- Langlois & Garriguet, 2011
What's wrong with a little sugary goodness?
What 26 tsp of Sugar Looks Like....
The problem is that many people have no concept of what a high-sugar diet looks like - so what seems like a little, often amounts to A LOT over the course of a day.
The Bittersweet Problem:
- Refined carbohydrates (sugar or high glycemic foods that break down into sugar very quickly) cause the pancreas to release insulin into the blood.
- Insulin is a hormone that stimulates the rest of the body systems, including other hormones, which can lead to over-production of oil and, for some, acne.
- Too much insulin also drives inflammation, which is associated with many diseases including psoriasis, eczema, dermatitis and acne.
- Eventually the pancreas gets tired and burnt out leading to blood sugar dysregulation and a whole host of problems including: insomnia, fatigue, weight gain, blood pressure issues, poor wound healing and yeast infections. All of which greatly affect confidence and sex-drive.
- Additionally, bad bacteria thrive on excess sugar and can cause digestive disturbance like gas, bloating and irritable bowels. Also affecting the skin and an obvious downer when trying to get busy between the sheets.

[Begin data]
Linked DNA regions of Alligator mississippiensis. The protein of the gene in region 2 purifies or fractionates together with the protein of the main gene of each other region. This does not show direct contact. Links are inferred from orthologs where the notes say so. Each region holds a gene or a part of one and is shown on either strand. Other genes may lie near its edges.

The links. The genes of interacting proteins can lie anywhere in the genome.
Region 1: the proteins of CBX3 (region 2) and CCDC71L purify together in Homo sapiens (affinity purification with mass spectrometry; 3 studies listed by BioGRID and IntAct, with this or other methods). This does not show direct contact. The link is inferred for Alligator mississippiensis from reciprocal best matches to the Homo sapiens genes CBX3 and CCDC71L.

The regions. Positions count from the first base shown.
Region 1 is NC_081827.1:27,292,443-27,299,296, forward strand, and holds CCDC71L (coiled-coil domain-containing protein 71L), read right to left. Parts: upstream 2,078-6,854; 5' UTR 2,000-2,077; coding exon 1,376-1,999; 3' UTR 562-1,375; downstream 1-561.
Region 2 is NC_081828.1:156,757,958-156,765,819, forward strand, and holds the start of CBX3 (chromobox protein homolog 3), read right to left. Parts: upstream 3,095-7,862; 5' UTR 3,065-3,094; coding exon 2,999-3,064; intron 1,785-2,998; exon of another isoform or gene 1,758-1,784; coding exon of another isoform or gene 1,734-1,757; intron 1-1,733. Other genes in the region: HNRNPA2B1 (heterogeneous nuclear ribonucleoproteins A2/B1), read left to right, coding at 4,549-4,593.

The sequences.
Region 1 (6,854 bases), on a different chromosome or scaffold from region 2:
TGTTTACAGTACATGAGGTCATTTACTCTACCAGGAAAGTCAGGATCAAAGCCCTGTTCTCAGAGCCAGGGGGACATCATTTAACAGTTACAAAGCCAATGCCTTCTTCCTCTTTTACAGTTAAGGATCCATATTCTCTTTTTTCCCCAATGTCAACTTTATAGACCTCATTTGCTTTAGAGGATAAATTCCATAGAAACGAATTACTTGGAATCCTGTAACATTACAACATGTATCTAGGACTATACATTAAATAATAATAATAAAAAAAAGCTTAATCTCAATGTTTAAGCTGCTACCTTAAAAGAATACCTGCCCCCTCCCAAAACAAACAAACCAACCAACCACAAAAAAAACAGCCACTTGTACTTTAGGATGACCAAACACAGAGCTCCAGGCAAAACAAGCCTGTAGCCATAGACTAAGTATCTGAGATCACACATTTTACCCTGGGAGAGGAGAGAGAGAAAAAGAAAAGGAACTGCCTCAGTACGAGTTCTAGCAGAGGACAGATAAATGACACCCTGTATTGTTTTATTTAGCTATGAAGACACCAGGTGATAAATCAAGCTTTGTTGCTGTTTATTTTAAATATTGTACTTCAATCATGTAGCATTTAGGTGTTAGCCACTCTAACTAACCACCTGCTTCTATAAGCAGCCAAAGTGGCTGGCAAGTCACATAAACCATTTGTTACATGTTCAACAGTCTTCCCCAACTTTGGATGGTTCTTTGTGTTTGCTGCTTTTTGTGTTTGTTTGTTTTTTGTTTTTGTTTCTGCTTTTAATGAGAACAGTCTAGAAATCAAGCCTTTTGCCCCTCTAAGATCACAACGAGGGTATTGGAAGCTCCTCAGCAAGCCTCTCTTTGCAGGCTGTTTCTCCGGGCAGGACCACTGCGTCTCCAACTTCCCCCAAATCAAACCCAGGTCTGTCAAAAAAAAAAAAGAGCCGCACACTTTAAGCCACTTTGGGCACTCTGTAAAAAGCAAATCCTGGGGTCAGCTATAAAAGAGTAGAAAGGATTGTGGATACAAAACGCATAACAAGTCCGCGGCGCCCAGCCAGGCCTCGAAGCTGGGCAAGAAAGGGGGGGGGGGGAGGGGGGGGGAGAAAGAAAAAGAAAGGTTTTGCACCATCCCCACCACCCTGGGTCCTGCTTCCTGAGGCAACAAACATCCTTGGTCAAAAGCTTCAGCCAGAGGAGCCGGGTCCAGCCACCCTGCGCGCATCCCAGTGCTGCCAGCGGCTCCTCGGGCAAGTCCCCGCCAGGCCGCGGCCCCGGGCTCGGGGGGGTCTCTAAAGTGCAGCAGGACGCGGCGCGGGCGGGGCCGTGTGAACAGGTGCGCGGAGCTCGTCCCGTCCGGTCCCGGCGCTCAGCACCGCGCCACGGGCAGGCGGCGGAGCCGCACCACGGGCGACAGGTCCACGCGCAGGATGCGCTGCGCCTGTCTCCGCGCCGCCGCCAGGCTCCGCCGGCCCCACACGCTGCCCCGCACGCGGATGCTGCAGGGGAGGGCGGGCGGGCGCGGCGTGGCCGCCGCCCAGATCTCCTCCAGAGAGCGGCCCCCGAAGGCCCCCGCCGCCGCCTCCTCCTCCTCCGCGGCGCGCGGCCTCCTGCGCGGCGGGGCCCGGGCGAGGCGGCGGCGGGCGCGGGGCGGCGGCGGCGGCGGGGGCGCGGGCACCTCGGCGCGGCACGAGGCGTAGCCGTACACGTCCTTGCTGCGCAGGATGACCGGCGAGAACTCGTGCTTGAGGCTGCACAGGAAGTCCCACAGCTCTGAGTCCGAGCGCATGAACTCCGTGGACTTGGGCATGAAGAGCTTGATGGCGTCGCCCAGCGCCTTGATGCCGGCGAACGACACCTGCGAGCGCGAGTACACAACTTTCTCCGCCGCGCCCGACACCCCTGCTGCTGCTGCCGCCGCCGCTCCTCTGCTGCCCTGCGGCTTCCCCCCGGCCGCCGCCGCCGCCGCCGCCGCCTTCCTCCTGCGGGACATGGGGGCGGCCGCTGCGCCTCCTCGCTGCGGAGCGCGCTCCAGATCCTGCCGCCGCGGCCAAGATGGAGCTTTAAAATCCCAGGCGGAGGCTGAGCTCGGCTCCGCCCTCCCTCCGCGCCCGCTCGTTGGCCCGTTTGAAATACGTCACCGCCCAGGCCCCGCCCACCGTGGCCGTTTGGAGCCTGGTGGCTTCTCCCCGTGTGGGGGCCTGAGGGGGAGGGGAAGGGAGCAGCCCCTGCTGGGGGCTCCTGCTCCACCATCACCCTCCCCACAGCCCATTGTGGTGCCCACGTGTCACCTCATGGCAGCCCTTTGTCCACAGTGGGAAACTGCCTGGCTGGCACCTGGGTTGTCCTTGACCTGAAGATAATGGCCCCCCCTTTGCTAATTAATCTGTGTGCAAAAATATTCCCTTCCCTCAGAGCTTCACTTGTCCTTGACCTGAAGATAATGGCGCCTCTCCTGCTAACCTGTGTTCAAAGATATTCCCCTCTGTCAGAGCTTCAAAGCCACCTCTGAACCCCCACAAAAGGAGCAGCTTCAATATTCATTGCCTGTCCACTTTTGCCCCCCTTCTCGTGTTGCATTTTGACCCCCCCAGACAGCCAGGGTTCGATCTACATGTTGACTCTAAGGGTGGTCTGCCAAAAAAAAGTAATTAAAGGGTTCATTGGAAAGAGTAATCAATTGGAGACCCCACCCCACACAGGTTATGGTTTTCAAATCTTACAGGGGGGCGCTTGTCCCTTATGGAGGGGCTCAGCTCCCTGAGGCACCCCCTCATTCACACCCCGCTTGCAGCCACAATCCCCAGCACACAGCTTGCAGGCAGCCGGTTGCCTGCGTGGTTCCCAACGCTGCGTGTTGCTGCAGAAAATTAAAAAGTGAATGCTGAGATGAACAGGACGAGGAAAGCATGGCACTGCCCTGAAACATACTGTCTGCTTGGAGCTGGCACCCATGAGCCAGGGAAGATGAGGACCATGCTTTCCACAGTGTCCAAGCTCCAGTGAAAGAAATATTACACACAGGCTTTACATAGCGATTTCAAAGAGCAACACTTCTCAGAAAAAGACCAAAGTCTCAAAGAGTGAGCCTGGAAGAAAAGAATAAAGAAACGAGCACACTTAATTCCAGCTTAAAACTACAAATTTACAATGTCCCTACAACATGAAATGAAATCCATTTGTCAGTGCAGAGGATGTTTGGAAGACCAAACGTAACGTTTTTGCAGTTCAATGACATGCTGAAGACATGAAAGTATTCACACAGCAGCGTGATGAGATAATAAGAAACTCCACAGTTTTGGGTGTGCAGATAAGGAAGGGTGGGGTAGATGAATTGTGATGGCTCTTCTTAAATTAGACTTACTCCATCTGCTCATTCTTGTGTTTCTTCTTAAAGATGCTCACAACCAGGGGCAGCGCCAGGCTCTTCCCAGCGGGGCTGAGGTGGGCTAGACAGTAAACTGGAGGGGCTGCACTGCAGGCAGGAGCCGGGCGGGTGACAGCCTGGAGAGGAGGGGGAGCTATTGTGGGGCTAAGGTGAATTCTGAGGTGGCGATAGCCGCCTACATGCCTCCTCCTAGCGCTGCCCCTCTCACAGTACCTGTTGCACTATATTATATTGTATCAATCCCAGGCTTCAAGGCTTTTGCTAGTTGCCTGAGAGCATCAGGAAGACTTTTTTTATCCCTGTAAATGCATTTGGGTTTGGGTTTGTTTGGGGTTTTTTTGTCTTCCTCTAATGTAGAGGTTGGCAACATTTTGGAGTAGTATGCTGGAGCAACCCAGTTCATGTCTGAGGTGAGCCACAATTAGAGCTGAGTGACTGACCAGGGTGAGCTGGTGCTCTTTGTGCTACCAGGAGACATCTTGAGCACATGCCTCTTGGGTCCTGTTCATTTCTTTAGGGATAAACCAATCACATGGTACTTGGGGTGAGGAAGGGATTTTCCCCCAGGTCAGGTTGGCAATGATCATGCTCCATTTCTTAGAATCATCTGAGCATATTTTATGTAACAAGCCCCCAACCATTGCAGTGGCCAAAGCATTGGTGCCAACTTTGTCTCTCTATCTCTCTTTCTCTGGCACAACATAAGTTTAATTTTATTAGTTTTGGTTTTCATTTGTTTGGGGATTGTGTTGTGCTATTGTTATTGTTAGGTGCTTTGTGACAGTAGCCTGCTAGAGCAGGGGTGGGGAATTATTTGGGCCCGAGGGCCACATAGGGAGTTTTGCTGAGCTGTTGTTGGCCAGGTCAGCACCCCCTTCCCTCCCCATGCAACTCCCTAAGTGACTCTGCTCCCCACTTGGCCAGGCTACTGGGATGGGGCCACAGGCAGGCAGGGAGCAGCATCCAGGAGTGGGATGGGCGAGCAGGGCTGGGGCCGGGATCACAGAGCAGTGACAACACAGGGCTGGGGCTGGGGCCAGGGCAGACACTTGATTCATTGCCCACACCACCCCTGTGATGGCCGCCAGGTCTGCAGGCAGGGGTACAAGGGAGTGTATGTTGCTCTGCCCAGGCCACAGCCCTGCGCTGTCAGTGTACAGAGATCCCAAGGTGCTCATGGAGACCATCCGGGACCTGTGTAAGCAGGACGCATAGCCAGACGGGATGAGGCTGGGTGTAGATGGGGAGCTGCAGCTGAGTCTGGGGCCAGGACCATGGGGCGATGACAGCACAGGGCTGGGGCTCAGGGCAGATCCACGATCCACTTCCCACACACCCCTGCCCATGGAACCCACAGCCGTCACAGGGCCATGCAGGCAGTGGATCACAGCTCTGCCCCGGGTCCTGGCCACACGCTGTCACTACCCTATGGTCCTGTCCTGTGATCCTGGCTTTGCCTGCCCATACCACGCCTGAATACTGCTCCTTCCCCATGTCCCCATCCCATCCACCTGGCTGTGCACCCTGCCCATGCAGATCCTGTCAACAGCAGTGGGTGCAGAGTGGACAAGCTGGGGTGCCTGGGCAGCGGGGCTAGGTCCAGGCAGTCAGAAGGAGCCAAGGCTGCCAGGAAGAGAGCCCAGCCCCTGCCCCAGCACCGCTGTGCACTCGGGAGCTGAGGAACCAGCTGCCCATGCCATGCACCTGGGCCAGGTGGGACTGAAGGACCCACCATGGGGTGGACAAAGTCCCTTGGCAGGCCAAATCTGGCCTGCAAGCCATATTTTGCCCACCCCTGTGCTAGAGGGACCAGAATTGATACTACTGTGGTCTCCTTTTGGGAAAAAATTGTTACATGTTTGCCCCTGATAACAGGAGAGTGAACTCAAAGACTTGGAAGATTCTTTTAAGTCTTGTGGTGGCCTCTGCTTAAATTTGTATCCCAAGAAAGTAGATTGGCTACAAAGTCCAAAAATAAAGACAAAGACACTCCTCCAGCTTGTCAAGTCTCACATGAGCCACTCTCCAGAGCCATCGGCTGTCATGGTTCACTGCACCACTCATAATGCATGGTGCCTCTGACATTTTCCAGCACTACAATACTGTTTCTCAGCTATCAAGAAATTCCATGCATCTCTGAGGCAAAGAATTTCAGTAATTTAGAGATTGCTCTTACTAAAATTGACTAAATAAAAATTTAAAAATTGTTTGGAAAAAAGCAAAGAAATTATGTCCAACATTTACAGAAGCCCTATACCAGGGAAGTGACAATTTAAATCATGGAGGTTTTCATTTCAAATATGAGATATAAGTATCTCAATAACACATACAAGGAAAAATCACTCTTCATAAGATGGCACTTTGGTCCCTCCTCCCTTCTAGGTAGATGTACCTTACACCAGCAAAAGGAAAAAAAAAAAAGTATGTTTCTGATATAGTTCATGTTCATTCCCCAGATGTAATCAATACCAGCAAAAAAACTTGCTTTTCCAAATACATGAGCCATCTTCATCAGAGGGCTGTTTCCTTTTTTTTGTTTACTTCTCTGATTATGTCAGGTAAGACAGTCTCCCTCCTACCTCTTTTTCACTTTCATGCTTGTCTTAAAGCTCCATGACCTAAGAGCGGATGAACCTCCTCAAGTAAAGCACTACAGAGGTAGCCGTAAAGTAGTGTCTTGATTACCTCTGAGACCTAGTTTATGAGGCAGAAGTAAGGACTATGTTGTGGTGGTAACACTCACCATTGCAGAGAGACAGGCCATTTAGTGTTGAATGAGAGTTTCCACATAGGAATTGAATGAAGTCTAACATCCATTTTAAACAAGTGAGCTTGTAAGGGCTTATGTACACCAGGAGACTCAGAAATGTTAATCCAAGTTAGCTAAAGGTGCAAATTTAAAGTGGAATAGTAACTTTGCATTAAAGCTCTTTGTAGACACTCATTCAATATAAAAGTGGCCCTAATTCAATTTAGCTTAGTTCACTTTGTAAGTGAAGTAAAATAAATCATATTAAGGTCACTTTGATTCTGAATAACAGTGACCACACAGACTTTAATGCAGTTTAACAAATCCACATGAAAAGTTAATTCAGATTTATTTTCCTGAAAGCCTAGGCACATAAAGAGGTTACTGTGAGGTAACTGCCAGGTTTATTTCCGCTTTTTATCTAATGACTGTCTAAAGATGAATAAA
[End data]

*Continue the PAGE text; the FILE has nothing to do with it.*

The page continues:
Sugar-Free (or Reduced Sugar Intake) Bonuses:
- Easier to maintain a healthy weight
- Clearer skin
- Deeper more restful sleep
- More energy during the day
- Increased focus and improved memory
About Dr. Taryn Deane, ND
- Avoid sugary beverages (milk, juice, pop, vitamin water)and opt for water, kombucha (fermented tea) and herbal teas. Add lemon for a lil zest.
- Choose whole foods instead of processed and packaged products.
- Use honey, maple syrup or green stevia to sweeten instead of sugar and never use artificial sweeteners ("diet" products cause more harm than good).
- Pair high-carb foods with protein and good quality fats (like olive oil, coconut oil, avocadoes…etc.)
- Eat GLOW goodies and raw chocolate that hit the spot AND have many added benefits, including blood sugar control!
Wolfe, L. Skintervention Guide. 2012.http://skinterventionguide.org/